The Piazza Fontana massacre of 12 December 1969 is a crucial milestone in post-war Italian history. It was on that date that the criminal intentions of a political class — which demonstrated it would shrink from nothing to cling on to power in the face of ‘the onward march of communism’ — was made flesh. This class did not baulk at leaving a trail of corpses in its wake in order to prevent its leadership being called into question. The Piazza Fontana massacre is not some ‘obscure episode’ in Italy’s history — ‘the nightfall of the republic’. It is a clearly defined chapter whose narrative is that dead bodies are preferable to political change and over the years that followed many more would perish — mainly at the hands of the right, but also some at the hands of the left. It was a perverted game. The right had attacked, therefore the left had a duty to retaliate, thereby cranking up the ‘index of conflict’.
Stefano Delle Chiaie. Portrait of a ‘Black Terrorist’ by Stuart Christie. First published 1984.
On 2 August 1980 a bomb hidden in a suitcase exploded at Bologna railway station in Italy, claiming the lives of 85 innocent people and injuring over 200. The outrage at Bologna was just one more episode in what has become known as the ‘Strategy of Tension’ – a campaign of terror, infiltration, provocation murder (including that of anarchist Giuseppe Pinelli) that stretches back to the beginning of the 1960s and has its roots in the Cold War. But what exactly are the aims of this seemingly senseless campaign, and who are the people behind it?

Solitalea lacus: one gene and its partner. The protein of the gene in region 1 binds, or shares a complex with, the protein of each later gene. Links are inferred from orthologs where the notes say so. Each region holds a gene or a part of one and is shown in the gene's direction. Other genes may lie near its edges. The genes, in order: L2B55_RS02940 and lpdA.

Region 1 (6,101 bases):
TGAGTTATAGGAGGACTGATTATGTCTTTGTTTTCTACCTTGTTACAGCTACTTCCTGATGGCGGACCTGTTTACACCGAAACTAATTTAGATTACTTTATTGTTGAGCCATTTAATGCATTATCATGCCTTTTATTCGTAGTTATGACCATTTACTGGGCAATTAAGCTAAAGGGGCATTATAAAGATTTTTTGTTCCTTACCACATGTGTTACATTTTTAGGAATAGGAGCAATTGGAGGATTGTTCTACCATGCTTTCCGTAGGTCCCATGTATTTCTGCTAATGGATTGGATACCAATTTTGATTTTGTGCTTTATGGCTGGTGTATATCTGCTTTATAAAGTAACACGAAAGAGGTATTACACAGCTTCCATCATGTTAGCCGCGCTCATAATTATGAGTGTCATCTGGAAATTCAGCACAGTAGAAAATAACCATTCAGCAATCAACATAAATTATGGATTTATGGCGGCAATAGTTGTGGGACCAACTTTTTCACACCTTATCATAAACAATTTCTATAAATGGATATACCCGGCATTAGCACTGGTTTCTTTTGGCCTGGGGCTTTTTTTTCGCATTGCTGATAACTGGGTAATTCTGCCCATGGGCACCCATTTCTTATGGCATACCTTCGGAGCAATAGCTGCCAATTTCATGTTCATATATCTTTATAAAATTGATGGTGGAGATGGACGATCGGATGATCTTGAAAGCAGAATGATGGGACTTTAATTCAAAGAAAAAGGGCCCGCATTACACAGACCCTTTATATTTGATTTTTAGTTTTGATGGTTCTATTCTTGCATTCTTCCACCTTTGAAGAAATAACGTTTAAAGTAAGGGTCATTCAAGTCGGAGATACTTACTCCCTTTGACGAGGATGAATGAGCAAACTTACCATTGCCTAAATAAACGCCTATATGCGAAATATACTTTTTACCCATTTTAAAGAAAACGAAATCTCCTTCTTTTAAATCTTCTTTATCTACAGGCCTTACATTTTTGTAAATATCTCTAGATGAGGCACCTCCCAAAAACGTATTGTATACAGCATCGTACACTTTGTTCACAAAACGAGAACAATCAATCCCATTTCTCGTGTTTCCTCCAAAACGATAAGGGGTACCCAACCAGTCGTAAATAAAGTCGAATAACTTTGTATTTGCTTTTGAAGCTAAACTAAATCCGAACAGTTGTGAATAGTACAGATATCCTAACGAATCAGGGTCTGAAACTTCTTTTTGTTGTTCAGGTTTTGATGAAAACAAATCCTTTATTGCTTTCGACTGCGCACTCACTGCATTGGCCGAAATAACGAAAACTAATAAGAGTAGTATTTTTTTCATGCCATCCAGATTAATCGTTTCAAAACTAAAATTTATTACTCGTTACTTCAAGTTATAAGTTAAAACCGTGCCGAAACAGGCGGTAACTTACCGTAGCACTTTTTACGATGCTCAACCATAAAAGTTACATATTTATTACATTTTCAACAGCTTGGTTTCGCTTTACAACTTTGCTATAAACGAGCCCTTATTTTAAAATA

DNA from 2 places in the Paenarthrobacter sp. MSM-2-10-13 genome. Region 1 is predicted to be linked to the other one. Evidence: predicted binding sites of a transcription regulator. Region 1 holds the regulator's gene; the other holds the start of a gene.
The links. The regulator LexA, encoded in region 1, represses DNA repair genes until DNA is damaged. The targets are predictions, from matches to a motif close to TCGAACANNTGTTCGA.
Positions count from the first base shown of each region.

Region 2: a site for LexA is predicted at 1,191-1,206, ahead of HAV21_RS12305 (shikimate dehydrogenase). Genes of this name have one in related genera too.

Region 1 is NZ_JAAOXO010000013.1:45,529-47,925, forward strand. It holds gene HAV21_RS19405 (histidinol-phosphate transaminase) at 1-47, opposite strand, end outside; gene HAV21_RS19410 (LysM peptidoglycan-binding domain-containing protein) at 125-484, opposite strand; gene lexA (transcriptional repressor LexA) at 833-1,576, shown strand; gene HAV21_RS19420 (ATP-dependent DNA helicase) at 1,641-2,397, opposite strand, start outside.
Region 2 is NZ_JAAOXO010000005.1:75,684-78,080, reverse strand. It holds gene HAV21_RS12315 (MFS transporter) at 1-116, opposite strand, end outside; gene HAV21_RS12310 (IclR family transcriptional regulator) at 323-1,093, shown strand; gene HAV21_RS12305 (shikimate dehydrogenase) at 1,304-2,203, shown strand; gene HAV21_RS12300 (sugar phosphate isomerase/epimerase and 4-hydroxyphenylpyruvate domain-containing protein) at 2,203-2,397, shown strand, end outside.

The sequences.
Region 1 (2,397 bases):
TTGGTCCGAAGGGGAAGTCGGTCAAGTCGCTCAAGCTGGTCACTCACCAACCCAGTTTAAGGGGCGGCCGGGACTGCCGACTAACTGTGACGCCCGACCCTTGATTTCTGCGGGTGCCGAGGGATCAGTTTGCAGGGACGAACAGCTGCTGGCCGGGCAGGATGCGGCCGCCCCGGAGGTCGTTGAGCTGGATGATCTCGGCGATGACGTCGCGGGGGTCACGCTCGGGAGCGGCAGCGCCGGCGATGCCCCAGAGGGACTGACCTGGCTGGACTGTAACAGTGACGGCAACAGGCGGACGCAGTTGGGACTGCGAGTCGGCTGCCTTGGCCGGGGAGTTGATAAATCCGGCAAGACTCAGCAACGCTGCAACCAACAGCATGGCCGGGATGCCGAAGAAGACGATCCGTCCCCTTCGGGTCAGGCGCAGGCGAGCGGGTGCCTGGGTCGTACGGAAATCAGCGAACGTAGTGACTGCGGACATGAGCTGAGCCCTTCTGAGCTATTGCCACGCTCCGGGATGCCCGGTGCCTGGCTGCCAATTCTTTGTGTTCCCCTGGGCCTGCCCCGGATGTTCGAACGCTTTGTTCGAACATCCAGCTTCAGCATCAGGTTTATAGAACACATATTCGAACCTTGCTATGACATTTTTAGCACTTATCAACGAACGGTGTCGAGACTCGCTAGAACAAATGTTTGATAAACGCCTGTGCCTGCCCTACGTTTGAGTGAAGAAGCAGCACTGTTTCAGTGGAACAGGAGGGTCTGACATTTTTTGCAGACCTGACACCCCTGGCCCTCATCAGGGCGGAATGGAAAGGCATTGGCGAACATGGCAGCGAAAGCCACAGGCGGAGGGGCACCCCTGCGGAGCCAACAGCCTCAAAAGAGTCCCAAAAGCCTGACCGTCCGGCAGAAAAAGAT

Of the five people named as suspects by the Italian judge investigating the outrage at Bologna, one stands out from all the rest: Stefano Delle Chiaie. Master organiser of neo-fascist terror, or someone who has been deliberately set up as such by other more shadowy figures, the name of Delle Chiaie is inextricably linked with just about every major right-wing scandal and terrorist outrage to have rocked Italy during the past two decades. The history of Delle Chiaie is the history of Nazism in our world today. Through it we see neo-fascist terrorist organisations in their true role: that of “plausibly deniable” agents of an inner oligarchic power sphere which sets itself above all law and morality.